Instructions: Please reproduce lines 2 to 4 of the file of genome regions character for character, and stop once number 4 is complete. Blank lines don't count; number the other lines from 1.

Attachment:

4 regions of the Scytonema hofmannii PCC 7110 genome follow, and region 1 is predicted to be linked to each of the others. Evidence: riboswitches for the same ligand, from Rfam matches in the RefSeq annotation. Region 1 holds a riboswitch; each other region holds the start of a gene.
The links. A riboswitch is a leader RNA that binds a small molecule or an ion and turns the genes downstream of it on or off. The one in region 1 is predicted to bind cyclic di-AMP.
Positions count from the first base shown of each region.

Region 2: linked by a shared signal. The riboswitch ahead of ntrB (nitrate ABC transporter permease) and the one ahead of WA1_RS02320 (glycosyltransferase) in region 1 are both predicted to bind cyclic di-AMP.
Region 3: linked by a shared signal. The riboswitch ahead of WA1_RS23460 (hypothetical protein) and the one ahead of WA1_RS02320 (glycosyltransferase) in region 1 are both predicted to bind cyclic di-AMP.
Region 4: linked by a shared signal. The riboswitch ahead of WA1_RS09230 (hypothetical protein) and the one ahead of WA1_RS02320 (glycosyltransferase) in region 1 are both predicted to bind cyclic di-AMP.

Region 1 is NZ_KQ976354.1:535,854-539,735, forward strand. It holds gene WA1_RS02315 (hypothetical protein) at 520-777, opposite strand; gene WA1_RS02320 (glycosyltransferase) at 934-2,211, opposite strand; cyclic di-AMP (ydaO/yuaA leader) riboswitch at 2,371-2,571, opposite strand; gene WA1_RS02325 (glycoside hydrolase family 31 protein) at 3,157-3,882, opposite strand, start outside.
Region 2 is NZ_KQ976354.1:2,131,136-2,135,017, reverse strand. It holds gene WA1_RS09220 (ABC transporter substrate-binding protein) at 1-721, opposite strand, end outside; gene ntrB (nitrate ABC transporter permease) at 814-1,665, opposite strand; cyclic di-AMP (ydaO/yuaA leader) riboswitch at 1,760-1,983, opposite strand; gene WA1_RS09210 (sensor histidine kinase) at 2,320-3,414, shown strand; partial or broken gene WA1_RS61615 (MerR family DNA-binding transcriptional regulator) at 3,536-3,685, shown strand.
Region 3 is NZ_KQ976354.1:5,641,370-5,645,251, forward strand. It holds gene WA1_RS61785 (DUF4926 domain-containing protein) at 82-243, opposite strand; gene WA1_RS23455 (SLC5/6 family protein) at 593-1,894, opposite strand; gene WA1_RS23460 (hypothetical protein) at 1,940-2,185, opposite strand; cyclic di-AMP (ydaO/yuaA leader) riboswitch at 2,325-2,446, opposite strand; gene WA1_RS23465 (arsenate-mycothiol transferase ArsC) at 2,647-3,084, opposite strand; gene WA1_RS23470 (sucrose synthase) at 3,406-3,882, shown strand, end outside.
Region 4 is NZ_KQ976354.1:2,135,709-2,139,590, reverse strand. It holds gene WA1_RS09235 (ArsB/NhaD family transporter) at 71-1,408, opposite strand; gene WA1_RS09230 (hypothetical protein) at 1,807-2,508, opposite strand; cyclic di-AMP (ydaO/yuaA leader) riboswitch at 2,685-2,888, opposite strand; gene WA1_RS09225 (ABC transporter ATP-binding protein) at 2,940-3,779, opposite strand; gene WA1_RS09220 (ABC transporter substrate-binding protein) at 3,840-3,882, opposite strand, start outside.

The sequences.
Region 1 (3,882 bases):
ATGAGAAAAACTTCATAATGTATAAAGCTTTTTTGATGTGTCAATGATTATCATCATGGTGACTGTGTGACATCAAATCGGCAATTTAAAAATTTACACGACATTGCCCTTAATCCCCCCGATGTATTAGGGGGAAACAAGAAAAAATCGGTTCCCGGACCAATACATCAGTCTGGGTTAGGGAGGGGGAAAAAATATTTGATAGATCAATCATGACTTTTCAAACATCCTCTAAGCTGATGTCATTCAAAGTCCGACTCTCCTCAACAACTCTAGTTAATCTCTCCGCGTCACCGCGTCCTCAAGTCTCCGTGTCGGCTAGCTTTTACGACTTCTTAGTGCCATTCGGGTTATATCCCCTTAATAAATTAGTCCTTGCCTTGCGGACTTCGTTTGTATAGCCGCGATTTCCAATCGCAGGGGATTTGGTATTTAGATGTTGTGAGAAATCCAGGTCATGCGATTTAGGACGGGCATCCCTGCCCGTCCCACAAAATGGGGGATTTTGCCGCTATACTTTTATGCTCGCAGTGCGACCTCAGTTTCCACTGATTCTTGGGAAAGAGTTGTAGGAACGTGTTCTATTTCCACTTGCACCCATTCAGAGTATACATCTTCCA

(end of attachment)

The links. A riboswitch is a leader RNA that binds a small molecule or an ion and turns the genes downstream of it on or off. The one in region 1 is predicted to bind cyclic di-AMP.
Positions count from the first base shown of each region.

Region 2: linked by a shared signal. The riboswitch ahead of ntrB (nitrate ABC transporter permease) and the one ahead of WA1_RS02320 (glycosyltransferase) in region 1 are both predicted to bind cyclic di-AMP.